You may not love Apple or Steve Jobs or their groundbreaking series of iPhones first launched in 2007 Conversely, you may love much of what Microsoft has brought us in terms of operating systems and office productivity applications.
But, it’s hard not to love the way Steve Jobs keeps it simple and compelling as he introduced the iPhone 4 at their Worldwide Developer Conference in June 2010. And, it’s hard to find much to love about Steve Ballmer’s own recent presentation on their upcoming smartphone strategy.
So, when you present information, I recommend emulating the Jobs’ simple and graphical approach: Few words and powerful images.
He begins his introduction of the iPhone 4 by saying that it has more than 100 new features but that "I get to cover eight of them with you." He says it simply and colloquially. He doesn’t use gobbledygook speech, as Steve Ballmer does below. Behind Steve initially is the giant word "iPhone" which then segues into his first point, "the first one: all new design."
To reinforce each of his points, the screen behind him shows huge images of the iPhone and of its specific features.
Basically, you have a very smart guy explaining in a non-highfalutin way why we would be crazy not to buy the new iPhone 4.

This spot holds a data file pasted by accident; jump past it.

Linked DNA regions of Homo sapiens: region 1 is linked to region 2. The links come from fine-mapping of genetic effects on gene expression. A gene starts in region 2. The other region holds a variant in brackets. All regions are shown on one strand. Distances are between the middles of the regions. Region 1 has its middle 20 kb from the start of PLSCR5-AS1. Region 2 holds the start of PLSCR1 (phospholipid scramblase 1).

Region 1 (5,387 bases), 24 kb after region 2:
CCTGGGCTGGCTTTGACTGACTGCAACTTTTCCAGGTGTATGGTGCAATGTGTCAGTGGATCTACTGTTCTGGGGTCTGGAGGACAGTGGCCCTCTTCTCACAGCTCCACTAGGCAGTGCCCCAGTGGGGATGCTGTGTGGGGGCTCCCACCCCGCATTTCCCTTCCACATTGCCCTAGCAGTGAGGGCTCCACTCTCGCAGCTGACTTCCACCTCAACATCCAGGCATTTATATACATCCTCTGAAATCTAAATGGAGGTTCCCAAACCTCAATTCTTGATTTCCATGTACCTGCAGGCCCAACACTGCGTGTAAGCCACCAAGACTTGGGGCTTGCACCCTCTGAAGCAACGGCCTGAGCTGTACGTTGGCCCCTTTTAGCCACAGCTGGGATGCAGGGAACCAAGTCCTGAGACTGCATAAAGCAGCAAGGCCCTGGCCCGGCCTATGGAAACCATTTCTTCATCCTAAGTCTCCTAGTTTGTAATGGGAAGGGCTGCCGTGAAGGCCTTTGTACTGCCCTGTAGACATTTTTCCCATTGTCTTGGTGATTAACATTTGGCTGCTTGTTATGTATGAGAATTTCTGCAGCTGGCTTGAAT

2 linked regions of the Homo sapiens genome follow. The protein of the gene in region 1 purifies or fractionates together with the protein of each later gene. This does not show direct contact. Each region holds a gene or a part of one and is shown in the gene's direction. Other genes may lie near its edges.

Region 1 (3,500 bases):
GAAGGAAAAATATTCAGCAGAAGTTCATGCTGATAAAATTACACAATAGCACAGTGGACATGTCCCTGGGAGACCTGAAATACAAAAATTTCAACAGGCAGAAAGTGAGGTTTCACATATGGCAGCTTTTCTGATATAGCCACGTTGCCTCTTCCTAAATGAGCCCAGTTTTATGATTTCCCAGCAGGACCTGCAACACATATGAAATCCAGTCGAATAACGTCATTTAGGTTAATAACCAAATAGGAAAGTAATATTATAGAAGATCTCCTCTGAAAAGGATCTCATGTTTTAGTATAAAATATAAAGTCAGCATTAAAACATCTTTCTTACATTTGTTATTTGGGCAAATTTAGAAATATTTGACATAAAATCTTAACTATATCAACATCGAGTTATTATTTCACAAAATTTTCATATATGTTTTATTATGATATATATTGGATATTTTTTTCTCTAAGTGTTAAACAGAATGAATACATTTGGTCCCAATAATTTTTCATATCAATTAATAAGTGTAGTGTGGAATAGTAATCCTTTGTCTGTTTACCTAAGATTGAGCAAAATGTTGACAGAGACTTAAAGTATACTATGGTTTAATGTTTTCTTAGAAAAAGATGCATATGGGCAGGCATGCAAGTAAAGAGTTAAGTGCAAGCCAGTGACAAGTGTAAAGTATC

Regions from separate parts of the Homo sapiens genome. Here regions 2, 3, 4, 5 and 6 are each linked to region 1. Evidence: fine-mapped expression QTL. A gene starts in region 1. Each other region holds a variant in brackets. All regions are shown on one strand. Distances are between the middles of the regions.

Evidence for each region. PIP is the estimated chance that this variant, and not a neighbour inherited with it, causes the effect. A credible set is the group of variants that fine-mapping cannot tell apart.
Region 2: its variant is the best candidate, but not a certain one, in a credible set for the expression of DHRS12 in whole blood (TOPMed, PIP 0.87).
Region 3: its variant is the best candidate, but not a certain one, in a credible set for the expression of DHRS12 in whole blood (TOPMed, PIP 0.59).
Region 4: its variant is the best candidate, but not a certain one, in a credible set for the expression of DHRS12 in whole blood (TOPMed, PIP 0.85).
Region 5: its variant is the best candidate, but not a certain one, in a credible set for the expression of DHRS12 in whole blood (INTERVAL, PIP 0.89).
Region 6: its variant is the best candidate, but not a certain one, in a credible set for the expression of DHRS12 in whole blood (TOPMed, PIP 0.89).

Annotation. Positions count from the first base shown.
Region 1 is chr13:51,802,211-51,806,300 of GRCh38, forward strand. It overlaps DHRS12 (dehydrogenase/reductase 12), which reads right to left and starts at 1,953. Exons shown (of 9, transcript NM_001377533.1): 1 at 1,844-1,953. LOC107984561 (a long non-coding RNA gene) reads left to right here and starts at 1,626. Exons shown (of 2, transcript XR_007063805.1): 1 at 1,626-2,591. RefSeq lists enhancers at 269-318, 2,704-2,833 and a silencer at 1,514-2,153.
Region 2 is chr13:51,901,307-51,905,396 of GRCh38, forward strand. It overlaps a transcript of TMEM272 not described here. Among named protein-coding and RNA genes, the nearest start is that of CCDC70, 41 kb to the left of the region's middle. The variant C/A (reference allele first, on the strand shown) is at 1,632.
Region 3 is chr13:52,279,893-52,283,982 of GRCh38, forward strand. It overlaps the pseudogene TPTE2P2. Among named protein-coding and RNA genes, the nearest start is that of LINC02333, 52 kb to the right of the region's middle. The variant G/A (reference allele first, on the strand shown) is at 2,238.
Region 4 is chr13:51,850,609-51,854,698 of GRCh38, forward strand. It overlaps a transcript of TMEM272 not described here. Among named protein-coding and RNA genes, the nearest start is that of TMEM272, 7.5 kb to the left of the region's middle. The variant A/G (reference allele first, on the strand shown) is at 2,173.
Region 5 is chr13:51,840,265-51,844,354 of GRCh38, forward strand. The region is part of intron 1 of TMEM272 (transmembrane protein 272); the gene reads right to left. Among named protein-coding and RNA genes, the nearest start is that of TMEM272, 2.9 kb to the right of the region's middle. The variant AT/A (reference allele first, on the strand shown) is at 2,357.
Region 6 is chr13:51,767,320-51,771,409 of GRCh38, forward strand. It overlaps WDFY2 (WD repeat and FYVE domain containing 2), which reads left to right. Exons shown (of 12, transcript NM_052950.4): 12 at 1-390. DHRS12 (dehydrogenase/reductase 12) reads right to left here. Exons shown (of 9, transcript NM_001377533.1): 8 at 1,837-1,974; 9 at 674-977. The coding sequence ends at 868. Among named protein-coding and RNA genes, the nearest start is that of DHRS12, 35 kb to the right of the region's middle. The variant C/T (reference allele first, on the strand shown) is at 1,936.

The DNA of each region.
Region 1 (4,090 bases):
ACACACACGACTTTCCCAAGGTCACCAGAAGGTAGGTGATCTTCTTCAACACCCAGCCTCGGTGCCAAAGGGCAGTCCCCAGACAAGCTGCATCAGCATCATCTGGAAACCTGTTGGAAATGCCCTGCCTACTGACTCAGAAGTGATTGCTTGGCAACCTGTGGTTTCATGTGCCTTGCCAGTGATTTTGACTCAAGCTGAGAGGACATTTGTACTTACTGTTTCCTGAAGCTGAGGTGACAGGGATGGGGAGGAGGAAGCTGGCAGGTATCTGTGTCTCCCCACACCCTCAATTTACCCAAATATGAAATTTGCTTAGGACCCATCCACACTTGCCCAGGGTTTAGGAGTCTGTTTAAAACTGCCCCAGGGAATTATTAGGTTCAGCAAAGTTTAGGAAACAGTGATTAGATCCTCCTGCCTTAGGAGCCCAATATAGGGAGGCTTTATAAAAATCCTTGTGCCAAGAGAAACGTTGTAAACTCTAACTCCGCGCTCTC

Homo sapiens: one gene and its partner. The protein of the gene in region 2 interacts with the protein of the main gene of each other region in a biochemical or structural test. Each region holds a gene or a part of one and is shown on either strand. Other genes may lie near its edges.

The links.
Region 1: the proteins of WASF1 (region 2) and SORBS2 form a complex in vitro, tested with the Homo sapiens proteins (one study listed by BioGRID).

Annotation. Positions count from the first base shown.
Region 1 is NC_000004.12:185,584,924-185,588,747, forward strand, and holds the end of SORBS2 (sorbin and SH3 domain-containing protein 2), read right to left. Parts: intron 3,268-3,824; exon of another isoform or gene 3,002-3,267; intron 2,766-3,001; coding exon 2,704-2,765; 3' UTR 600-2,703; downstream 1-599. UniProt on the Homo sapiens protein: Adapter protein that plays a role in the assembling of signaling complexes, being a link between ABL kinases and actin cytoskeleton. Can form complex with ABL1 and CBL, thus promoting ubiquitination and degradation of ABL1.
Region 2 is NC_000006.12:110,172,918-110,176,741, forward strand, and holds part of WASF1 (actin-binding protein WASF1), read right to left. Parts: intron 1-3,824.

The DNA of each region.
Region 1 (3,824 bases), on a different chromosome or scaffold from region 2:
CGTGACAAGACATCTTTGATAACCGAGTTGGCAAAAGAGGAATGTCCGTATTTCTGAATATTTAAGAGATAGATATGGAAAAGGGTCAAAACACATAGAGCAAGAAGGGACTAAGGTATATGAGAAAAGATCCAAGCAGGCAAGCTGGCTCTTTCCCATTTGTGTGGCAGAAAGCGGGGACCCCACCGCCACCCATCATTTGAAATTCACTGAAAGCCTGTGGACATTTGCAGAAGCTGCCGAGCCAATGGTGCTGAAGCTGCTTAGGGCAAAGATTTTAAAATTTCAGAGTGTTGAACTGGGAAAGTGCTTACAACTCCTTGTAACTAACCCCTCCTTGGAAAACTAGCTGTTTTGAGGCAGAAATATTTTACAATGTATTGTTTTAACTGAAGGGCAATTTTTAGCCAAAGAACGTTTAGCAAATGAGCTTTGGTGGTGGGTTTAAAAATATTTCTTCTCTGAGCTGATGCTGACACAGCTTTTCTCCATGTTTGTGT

Microsoft: Complicated Visuals and Convoluted Explanations, Oh My!
Contrast that with some slides that were part of Microsoft’s recent analyst’s conference. There is a awful lot going on with both his slides and his explanations
This is the Windows Phone 7 Slide
Here is Steve explaining some Microsoft strategy elements:
Part of what we’ll be doing is driving kind of integrated set of thinking, branding. We’ll be really aggressively marketing Windows Phone. Both Windows PCs in all form factors and Windows Phones will get pretty aggressive marketing support, if you will.
Admittedly, he did have to address a complex set of product issues. Nonetheless, he could have used more, but simpler slides so that viewers would walk away with a clear understanding of the core elements of Microsoft smartphone strategy. For example, in the Windows Phone 7 slide above, it has no headline and no clear focus. I have no idea what to take away from this slide. Imagine how much explanation would be required to clarify what this slide actually meant.
By contrast , I’ll bet that most viewers of the iPhone 4 presentation will remember specific visuals and most of the eight new features on which Steve Jobs focused.
The key to content marketing–and presentation–success is to keep it simple, make it visual, and focus on the most important and memorable points that will be beneficial to your customers.
On the other hand, to paraphrase an old aphorism about advertising that may well apply to Microsoft , " If you can’t create a compelling presentation for your product, you have a product problem, not a presentation problem.”